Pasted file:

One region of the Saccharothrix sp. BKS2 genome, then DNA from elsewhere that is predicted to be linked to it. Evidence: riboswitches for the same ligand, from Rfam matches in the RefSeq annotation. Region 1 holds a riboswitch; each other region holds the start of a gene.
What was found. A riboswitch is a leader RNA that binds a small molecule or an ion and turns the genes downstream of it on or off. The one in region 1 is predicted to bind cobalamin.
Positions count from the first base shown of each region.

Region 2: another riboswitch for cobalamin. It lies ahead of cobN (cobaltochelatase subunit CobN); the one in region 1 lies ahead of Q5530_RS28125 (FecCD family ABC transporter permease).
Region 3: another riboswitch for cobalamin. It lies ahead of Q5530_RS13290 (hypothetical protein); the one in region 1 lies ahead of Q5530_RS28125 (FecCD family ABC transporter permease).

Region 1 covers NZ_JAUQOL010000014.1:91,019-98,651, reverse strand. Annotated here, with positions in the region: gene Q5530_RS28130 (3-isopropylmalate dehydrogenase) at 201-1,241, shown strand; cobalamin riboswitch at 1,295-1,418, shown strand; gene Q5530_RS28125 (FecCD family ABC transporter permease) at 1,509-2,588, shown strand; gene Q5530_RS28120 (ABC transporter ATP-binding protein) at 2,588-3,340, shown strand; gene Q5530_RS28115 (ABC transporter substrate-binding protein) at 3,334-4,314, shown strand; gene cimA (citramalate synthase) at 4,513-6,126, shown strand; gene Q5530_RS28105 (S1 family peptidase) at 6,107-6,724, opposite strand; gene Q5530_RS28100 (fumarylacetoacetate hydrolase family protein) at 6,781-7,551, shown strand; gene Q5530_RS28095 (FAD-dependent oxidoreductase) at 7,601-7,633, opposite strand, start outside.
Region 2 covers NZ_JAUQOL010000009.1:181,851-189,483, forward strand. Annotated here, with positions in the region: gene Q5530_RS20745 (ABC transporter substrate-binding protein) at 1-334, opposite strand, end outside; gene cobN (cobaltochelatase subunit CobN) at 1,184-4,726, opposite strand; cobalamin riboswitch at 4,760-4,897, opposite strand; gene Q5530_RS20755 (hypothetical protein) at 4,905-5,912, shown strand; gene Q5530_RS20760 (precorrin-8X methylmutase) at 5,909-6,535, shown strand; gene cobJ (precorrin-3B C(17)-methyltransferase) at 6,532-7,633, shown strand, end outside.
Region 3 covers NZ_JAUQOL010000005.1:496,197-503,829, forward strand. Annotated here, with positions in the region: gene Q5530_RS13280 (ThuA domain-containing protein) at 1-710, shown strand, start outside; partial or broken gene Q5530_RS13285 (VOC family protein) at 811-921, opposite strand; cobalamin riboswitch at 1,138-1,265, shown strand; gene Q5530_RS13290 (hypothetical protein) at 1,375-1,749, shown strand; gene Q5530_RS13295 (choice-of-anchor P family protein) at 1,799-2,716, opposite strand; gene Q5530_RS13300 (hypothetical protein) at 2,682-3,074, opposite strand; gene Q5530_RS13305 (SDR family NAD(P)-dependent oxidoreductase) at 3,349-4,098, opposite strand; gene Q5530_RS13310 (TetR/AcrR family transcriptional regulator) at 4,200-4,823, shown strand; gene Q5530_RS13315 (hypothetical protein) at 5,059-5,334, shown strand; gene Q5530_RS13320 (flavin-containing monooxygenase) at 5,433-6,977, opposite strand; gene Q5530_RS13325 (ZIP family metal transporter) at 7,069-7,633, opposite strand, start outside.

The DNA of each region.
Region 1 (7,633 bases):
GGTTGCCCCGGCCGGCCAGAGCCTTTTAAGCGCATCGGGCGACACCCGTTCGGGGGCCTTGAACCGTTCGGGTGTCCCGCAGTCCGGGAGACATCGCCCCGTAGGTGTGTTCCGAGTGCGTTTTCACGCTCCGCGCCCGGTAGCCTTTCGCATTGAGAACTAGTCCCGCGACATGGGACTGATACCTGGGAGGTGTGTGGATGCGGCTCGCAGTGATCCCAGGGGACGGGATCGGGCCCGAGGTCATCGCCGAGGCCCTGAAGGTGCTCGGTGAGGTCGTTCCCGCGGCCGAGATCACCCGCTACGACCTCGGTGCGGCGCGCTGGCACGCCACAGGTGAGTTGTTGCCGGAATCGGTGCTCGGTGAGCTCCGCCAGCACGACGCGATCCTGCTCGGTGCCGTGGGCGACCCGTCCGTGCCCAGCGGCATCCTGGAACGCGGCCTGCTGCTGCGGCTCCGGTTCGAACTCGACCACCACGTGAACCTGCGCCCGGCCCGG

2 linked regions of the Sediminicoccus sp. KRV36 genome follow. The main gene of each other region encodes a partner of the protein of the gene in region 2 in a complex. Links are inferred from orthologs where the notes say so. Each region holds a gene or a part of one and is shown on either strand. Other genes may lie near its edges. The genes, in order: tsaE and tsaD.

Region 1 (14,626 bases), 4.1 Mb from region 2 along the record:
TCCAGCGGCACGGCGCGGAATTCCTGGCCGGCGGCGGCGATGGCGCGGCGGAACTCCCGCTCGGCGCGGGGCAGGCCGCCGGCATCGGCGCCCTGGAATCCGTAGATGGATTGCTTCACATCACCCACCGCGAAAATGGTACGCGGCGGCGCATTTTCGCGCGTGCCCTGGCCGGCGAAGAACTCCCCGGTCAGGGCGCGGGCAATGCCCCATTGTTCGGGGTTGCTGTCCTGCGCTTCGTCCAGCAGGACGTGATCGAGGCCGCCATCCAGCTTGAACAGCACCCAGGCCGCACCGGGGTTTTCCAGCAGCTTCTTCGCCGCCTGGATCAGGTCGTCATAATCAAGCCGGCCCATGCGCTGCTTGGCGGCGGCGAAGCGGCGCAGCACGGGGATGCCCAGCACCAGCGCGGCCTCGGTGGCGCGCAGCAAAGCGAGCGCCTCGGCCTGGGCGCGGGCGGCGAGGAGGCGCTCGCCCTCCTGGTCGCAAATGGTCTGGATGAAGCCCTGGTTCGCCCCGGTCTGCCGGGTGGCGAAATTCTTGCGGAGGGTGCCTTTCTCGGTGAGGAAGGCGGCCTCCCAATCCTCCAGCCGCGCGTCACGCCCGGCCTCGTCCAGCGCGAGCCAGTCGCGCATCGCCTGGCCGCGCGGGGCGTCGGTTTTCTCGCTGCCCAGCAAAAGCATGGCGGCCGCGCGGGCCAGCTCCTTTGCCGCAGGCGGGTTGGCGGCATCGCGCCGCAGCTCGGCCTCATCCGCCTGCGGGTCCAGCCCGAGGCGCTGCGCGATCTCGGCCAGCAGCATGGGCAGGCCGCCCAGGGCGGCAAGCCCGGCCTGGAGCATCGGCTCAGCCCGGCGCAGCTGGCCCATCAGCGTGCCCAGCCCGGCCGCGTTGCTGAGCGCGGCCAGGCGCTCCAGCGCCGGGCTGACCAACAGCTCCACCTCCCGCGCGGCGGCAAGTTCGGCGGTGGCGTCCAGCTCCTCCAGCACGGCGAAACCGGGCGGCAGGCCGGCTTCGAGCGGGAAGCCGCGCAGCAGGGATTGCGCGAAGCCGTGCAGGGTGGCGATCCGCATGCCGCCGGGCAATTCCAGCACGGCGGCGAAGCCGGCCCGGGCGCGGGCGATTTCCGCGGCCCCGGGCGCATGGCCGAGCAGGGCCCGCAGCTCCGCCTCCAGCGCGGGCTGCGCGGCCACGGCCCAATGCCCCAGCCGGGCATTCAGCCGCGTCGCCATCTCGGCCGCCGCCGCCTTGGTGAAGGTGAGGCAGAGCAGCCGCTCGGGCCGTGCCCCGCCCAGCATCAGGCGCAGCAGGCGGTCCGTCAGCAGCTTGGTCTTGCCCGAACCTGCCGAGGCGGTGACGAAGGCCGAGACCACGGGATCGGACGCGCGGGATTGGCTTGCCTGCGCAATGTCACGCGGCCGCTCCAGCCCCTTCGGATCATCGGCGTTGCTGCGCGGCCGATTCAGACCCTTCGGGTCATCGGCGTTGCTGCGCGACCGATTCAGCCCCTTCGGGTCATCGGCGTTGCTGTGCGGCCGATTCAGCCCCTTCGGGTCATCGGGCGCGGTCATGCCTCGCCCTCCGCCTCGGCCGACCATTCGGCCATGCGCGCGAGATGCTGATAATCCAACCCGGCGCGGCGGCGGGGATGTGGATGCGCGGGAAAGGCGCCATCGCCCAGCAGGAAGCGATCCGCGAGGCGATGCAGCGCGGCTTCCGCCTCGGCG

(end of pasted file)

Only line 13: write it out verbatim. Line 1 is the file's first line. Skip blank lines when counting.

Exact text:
Region 1 (14,626 bases), 4.1 Mb from region 2 along the record: